St. Petersburg and Its Backbone: The Neva River as Gateway to Europe and the Sword of Damocles

by Kraikovski, Alexei
|
Arcadia, 2013, no. 10
-
Arcadia Collection:
Water Histories

With a total length of only 74 kilometers, the Neva is a short yet mighty river that flows from Ladoga Lake to the Gulf of Finland. One of the biggest rivers in the Baltic Sea basin, the Neva has always had substantial fish populations, including Atlantic sturgeon, Atlantic salmon, eels, and smelt. The earliest written data on fisheries in the Neva and its tributaries go back to the late fifteenth century, but the local Finnish population undoubtedly used the Neva fish resources much earlier. Several urban settlements were founded on the banks of the Neva River during the fourteenth through eighteenth centuries, but one settlement stood out amongst all of them: St. Petersburg.

Founded in 1703 by the Russian czar Peter the Great on the islands of the Neva estuary, St. Petersburg soon developed into one of the most important European cities. The Neva itself formed the core of the urban space. It was the central part of “the space of modernity”—the structure of the new city in Europe and a departure from traditional Russian city planning.

Horse-drawn sleds on the ice of the Neva River

From the beginning, the Neva has always had a life and will of its own in the history of the city. The first settlers soon adapted to living near this powerful waterway and learned to use its services and to escape its threats. As the population grew, the Neva and the water system of the Neva estuary became all the more important. They served as the main source of water for the city, including drinking water, and in the winter, the river provided ice for the icehouses. Its streams and channels were also used as a natural sewage system to remove the waste produced by the city until the construction of modern sewers in the twentieth century. Furthermore, the Neva was the main transit route (both in summer and in winter) for both people and goods within the city, as well as for long-distance transport. Finally, the Neva tributaries provided power for factories and plants: another important service among the countless others that the river provided to the city.

At the same time, the Neva was an obstacle for the development of the city. The people of St. Petersburg had to work very hard to create a system of river control that soon consisted of heavy granite embankments and hundreds of bridges, including huge drawbridges across the Bolshaya Neva. Still, the river’s constant floods posed the greatest threat and measures were taken to control them. During the most catastrophic floods (such as the floods of 1724, 1777, 1824, and 1924) the Neva destroyed significant parts of the city. Many people died or lost their property. During the floods the Neva also washed out waste, which in turn caused epidemics. River pollution in general became another severe threat the citizens had to face. Water pollution was the main cause for the severe cholera epidemics that St. Petersburg faced through all of nineteenth and early twentieth centuries. These epidemics often led to growing social unrest, such as during the cholera riot of 1831.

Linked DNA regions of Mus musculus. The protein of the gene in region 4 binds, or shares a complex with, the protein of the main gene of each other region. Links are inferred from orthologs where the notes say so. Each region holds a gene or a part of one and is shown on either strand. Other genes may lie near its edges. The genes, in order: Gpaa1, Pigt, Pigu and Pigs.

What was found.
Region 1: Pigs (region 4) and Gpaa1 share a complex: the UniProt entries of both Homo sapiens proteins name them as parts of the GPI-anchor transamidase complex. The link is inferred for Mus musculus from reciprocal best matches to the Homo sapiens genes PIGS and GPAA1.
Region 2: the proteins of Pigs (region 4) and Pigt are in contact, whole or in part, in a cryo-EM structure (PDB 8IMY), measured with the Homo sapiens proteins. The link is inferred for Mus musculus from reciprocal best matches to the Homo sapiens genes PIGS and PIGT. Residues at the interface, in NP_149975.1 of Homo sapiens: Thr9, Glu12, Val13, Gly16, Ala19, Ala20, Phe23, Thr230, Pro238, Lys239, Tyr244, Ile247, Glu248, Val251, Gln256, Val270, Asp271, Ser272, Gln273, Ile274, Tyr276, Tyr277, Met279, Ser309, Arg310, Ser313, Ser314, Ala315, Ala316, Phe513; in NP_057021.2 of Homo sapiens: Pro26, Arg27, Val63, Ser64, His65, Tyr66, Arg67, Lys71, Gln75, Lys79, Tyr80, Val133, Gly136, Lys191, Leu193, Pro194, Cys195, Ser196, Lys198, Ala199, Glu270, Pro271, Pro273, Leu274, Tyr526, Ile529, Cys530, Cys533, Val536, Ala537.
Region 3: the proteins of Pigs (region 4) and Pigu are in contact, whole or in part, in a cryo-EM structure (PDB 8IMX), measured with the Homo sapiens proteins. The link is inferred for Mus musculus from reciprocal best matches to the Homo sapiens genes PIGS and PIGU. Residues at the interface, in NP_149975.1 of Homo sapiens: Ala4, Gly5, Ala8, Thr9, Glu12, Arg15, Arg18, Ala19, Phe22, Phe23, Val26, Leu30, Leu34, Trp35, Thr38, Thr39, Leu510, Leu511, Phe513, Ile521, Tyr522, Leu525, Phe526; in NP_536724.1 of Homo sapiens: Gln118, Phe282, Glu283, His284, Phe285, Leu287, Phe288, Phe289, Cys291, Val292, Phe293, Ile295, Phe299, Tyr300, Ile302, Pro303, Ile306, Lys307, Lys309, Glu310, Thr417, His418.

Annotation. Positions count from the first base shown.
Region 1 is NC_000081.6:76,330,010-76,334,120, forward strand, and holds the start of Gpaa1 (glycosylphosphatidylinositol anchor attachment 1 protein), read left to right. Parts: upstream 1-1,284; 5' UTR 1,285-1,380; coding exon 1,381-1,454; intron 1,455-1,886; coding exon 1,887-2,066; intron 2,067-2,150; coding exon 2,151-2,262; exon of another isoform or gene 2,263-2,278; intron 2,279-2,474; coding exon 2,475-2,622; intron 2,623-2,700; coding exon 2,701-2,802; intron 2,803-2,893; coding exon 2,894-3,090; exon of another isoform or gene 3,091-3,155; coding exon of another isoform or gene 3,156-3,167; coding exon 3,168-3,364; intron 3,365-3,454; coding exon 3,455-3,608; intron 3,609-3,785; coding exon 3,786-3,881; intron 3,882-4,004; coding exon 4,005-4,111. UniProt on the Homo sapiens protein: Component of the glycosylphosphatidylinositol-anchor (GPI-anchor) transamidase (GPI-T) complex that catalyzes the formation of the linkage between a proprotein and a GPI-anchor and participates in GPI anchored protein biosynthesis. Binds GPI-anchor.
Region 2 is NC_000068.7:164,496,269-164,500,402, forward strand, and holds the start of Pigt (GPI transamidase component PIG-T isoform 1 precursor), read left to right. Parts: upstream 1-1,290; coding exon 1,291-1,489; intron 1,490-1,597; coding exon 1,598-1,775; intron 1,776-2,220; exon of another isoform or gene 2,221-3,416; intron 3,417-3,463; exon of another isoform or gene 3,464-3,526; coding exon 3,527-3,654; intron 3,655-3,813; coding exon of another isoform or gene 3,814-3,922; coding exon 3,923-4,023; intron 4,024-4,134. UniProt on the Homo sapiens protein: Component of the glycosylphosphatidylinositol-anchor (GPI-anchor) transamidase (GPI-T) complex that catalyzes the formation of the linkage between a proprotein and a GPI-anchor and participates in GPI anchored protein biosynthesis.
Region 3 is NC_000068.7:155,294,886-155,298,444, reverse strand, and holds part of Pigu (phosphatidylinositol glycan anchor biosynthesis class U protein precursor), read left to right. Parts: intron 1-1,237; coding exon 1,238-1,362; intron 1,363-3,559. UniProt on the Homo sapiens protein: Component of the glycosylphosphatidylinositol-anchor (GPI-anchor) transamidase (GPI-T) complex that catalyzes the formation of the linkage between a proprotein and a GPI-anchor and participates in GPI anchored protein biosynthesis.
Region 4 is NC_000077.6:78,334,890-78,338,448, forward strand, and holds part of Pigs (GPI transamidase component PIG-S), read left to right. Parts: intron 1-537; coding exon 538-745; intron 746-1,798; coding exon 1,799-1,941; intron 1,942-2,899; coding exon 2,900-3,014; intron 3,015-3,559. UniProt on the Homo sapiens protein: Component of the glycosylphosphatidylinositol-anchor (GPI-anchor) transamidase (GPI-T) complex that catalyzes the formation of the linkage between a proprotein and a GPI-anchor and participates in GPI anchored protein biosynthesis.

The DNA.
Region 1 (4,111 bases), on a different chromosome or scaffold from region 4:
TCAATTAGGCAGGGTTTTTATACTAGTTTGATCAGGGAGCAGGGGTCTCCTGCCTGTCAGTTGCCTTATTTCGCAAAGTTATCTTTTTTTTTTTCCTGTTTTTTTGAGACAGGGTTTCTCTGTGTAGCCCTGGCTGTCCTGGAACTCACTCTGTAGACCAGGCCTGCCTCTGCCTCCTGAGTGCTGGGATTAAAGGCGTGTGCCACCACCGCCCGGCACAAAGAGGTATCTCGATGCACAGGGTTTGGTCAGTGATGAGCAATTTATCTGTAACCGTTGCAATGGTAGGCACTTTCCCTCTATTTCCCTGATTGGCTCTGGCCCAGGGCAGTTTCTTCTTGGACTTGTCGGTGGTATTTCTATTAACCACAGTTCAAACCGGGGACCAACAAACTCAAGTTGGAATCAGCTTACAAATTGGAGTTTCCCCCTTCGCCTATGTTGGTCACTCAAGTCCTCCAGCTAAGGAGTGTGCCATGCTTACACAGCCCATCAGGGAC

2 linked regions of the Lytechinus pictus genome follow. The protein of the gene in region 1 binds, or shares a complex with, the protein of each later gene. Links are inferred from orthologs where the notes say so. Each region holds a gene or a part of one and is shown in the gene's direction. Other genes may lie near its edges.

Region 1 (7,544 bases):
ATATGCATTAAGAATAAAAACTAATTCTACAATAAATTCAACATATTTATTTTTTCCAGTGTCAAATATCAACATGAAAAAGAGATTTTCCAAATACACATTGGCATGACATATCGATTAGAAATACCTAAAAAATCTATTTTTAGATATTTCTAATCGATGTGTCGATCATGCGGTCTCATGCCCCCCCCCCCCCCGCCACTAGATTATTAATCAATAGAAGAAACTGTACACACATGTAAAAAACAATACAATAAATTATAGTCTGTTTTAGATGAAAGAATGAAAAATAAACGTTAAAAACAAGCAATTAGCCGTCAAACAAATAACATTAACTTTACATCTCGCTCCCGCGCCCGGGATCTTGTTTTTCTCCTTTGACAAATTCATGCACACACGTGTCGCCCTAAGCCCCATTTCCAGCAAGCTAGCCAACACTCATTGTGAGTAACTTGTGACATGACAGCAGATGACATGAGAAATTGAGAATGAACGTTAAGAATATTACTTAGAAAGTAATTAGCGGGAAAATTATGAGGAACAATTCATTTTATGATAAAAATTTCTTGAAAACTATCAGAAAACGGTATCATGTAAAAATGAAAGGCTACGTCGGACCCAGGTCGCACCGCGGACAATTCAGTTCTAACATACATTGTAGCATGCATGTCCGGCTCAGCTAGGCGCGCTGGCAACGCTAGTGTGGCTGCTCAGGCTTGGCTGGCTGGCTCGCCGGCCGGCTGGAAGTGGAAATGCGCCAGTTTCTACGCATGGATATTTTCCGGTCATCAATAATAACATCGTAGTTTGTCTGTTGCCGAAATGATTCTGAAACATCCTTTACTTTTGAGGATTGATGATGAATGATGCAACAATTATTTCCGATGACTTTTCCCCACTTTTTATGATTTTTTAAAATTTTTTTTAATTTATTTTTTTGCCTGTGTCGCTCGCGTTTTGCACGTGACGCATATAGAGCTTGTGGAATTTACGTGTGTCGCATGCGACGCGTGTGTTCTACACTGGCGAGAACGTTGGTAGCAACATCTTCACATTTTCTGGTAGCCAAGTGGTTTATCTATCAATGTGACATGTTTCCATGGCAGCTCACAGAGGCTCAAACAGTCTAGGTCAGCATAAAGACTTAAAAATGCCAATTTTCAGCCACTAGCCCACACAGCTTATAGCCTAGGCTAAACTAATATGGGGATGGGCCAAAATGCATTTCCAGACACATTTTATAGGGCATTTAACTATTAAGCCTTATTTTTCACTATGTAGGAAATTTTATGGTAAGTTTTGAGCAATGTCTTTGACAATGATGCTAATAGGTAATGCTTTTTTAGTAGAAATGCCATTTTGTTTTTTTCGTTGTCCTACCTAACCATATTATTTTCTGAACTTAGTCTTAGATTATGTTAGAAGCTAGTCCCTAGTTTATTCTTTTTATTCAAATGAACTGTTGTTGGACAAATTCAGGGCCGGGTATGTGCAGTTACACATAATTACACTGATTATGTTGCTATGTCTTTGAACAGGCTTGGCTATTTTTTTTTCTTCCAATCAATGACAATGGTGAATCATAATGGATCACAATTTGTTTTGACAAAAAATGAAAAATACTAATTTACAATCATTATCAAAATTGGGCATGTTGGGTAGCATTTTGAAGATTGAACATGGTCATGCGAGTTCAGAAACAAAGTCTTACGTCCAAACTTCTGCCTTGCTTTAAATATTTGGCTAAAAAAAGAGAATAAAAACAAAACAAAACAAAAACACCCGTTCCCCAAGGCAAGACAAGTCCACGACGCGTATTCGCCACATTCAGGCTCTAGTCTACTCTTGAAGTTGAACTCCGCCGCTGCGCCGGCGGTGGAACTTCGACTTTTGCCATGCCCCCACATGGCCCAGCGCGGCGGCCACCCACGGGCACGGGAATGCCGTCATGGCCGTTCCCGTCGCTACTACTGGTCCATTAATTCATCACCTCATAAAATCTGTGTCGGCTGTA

It was only in the twentieth century that modern technologies made it possible to cross the Neva at any time of day or night, as well as offering further flood prevention measures. However, there is still substantial water pollution and the ecosystem is under significant pressure.

How to cite

Kraikovski, Alexei. “St. Petersburg and Its Backbone: The Neva River as Gateway to Europe and the Sword of Damocles.” Environment & Society Portal, Arcadia 2013, no. 10. Rachel Carson Center for Environment and Society. https://doi.org/10.5282/rcc/5301.


Creative Commons License 2013 Alexei Kraikovski
This refers only to the text and does not include any image rights.
Please click on the images to view their individual rights status.

ISSN 2199-3408
Environment & Society Portal, Arcadia

Further readings: 
  • Jones, Robert E. "Why St. Petersburg?" In Peter the Great and the West: New Perspectives, edited by Lindsey Hughes, 189–205. Basingstoke: Palgrave Macmillan, 2001.
  • Kaganov, Grigory. "As in the Ship of Peter." Translated by Sidney Monas. Slavic Review 50, no. 4 (1991): 755–67.
  • Kraikovski, Alexei V., and Julia A. Lajus. "The Neva as a Metropolitan River of Russia: Environment, Economy and Culture." In A History of Water. Series 2, Volume 2. Rivers and Society: From Early Civilizations to Modern Times, edited by Terje Tvedt, Terje Oestigaard, Richard Coopey, Graham Chapman, and Roar Hagen, 339–64. New York: I. B. Tauris, 2010.